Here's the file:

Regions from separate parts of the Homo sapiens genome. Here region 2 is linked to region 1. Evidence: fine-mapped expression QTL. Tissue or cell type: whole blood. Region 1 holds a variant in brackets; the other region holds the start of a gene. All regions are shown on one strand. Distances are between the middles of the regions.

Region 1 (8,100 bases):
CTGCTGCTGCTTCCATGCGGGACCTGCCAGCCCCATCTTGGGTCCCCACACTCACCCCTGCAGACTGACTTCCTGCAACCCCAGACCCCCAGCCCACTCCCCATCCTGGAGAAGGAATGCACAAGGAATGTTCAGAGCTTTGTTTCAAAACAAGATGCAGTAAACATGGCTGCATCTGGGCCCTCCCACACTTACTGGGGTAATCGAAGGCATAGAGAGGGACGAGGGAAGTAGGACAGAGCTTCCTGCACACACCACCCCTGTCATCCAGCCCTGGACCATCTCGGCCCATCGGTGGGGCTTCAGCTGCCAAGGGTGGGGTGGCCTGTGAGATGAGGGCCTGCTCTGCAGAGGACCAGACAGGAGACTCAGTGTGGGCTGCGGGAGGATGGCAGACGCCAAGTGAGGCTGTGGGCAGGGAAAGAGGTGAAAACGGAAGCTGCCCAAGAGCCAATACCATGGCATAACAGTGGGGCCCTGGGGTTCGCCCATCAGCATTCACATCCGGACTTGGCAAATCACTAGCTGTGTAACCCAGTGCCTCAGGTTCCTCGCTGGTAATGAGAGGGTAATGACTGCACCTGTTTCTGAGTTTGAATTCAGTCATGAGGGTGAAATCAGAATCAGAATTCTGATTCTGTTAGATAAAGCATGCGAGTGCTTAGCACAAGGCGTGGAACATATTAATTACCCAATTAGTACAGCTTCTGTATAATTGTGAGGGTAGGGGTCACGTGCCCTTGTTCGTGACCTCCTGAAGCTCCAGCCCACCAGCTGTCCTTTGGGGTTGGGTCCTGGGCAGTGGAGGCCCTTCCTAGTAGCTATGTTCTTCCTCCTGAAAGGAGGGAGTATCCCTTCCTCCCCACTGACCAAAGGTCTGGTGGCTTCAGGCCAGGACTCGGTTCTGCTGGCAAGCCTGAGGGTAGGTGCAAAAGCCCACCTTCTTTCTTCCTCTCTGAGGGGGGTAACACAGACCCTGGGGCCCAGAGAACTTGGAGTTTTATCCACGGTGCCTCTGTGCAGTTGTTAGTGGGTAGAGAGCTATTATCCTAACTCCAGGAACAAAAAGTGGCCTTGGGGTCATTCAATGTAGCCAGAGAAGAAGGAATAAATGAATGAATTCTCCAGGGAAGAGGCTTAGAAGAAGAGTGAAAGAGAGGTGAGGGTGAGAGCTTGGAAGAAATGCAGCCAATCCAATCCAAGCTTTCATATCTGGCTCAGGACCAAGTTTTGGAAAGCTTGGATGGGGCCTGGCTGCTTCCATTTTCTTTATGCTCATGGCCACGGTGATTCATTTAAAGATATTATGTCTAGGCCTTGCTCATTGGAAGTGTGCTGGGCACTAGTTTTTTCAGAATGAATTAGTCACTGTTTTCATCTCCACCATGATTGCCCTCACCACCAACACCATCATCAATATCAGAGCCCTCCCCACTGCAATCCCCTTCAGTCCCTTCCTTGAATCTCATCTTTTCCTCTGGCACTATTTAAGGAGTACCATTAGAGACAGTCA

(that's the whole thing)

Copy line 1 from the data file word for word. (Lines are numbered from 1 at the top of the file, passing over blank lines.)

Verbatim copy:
Regions from separate parts of the Homo sapiens genome. Here region 2 is linked to region 1. Evidence: fine-mapped expression QTL. Tissue or cell type: whole blood. Region 1 holds a variant in brackets; the other region holds the start of a gene. All regions are shown on one strand. Distances are between the middles of the regions.